HUD Archives: News Releases

HUD No. 07-045
Steve O'Halloran
(202) 708-0980
For Release
April 17, 2007

Legislation to modernize FHA needed now more than ever

WASHINGTON - To address the growing number of foreclosures in the subprime market, modernizing HUD's Federal Housing Administration (FHA) continues to be "the most practical and immediate way to address the needs of a large number of troubled subprime borrowers," said Assistant Secretary for Housing - Federal Housing Commissioner Brian Montgomery in testimony before the House Financial Services Committee today. "With expanded authority to set insurance premiums commensurate with risk, FHA could potentially assist tens of thousands more borrowers who need an exit strategy from their subprime mortgages," the Commissioner added.

"We fully recognize the crippling effect foreclosure has on homeowners, communities, lending institutions and real estate investors," Montgomery said. "FHA goes the extra yard to keep homeowners in their homes. We not only want to get them into a home but we also want them to fulfill the American dream by remaining in their homes."

In his testimony, the FHA Commissioner said the Bush Administration has been advocating for nearly two years that FHA would be a better alternative for many subprime borrowers if it were modernized. Montgomery again urged Congress to pass legislation that enhances the FHA's government-insured mortgage products and provides "a safer, more affordable financing option than many subprime loans" for first time homebuyers, minority families, and families with troubled credit. The Expanding American Homeownership Act passed the House last year by a vote of 415 - 7 and has been reintroduced this year.

To prevent the FHA from being priced out of many housing markets, the FHA's modernization legislation would increase loan limits. Today, manybuyers of homes in high cost areas cannot use FHA financing because FHA's loan limits aren't high enough to meet the cost of most homes in those regions. The modernization legislation would also make the downpayment requirement more flexible, eliminating the three percent downpayment that is currently mandated by law. FHA modernization legislation would also create a new, risk-based insurance premium structure that would match the premium amount with the credit profile of the borrower. It would replace the current structure, in which there is standard premium amount for all borrowers, while still protecting the soundness of its Insurance Fund.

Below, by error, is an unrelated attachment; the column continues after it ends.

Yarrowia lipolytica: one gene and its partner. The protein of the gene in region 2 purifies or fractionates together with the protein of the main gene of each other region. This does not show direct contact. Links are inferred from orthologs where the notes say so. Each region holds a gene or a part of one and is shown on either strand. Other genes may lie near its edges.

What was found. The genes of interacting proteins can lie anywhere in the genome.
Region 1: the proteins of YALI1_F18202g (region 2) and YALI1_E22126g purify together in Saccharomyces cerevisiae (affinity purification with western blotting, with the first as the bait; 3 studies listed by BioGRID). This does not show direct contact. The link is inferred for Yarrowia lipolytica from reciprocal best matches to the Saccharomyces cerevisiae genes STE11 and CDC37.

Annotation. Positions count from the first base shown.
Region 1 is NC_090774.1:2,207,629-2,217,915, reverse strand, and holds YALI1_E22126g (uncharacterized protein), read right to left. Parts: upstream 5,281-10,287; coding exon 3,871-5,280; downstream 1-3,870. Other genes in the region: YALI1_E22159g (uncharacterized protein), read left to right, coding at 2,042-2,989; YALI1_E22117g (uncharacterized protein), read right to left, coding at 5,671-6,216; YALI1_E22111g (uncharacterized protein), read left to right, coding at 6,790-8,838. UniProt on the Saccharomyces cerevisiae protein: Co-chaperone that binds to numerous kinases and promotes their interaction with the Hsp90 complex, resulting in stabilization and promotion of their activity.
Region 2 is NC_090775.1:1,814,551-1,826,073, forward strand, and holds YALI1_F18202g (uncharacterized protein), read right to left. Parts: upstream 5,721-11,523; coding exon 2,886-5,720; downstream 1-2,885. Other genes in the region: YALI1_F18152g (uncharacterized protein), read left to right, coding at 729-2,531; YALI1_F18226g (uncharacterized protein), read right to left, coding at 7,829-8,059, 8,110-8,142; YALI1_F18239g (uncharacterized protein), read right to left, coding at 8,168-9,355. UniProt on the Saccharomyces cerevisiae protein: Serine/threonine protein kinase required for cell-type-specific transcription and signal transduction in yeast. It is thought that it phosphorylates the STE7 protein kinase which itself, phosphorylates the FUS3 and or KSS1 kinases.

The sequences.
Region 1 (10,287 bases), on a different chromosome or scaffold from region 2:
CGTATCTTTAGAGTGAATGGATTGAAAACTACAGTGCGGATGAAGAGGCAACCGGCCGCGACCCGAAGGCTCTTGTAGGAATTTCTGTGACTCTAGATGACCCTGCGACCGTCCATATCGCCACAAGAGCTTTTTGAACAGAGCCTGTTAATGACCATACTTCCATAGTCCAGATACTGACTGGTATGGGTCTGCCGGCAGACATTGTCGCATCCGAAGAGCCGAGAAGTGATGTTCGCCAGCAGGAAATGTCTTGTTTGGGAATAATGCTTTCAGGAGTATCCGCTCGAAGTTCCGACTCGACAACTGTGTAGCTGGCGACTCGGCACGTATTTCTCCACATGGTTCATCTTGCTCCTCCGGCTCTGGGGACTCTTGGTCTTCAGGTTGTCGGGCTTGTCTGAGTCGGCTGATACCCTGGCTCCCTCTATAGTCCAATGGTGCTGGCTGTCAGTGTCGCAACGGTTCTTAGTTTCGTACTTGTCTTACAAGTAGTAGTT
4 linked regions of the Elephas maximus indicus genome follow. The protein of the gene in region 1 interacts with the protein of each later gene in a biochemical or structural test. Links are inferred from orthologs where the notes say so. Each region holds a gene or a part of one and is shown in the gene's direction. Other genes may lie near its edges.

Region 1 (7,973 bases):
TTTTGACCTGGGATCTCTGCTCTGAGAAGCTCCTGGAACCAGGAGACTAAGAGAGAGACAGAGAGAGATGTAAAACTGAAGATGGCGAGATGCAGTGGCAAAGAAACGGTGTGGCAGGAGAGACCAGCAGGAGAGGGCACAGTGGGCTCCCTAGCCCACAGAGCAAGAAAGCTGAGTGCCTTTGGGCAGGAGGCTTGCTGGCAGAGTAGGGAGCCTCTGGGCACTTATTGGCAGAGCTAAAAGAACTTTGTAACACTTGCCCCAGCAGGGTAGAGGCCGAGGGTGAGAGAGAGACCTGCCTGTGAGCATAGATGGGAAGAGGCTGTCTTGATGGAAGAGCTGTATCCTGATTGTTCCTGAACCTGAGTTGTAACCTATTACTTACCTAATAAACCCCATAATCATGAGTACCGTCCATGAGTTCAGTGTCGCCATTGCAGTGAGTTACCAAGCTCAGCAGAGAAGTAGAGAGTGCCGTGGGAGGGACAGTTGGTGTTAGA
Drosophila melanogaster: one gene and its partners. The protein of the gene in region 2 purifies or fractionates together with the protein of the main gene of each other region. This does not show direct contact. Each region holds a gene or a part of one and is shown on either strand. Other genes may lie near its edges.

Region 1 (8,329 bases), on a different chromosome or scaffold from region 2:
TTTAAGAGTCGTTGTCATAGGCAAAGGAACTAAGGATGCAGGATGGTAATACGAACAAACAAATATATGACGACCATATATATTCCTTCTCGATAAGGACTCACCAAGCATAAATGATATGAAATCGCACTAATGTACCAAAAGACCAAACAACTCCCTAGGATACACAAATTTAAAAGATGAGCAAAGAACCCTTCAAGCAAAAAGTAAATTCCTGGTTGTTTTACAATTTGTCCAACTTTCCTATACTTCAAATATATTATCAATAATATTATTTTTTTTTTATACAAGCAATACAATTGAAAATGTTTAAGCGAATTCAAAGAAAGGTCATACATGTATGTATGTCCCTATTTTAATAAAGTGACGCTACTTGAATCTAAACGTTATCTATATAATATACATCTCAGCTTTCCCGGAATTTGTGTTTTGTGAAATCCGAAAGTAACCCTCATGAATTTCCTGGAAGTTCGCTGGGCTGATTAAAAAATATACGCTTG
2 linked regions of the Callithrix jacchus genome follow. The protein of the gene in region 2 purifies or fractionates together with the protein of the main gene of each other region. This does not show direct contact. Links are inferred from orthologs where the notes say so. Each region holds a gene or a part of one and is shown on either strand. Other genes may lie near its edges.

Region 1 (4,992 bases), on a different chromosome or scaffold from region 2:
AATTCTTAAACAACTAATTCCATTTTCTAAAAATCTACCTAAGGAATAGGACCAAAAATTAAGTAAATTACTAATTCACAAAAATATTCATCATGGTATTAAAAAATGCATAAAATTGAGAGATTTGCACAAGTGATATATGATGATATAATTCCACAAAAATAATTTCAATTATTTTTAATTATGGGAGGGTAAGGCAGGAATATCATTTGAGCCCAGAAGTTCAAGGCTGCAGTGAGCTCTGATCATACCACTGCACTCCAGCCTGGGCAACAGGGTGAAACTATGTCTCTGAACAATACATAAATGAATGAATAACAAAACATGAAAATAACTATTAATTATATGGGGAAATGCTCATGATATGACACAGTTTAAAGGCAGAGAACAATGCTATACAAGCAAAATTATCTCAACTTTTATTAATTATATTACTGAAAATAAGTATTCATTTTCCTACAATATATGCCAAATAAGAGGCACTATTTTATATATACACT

FHA continues to help qualified borrowers refinance with FHA. However, this type of relief is minor compared to the number of families who would benefit from FHA modernization. FHA's refinancing business has significantly increased over the past year. For the first five months of FY2007, conventional-to-FHA refinancing was up 94 percent from the same period in FY2006. If this current trend continues, FHA will endorse over 100,000 conventional-to-FHA refinancings in FY2007, compared to 64,474 in FY2002.

The Commissioner also laid out specific criteria eligible subprime borrowers must meet in order to refinance with FHA:

  1. Can afford payments on a fixed-rate loan at a market rate of interest, with FHA insurance premiums;
  2. Have a property with sufficient equity to qualify for FHA financing;
  3. Can meet other standard underwriting criteria that balance the overall risk of the mortgage; and
  4. Are owner-occupiers.


HUD is the nation's housing agency committed to increasing homeownership, particularly among minorities; creating affordable housing opportunities for low-income Americans; and supporting the homeless, elderly, people with disabilities and people living with AIDS. The Department also promotes economic and community development, and enforces the nation's fair housing laws. More information about HUD and its programs is available on the Internet and For more information about FHA products, please visit

Content Archived: May 10, 2010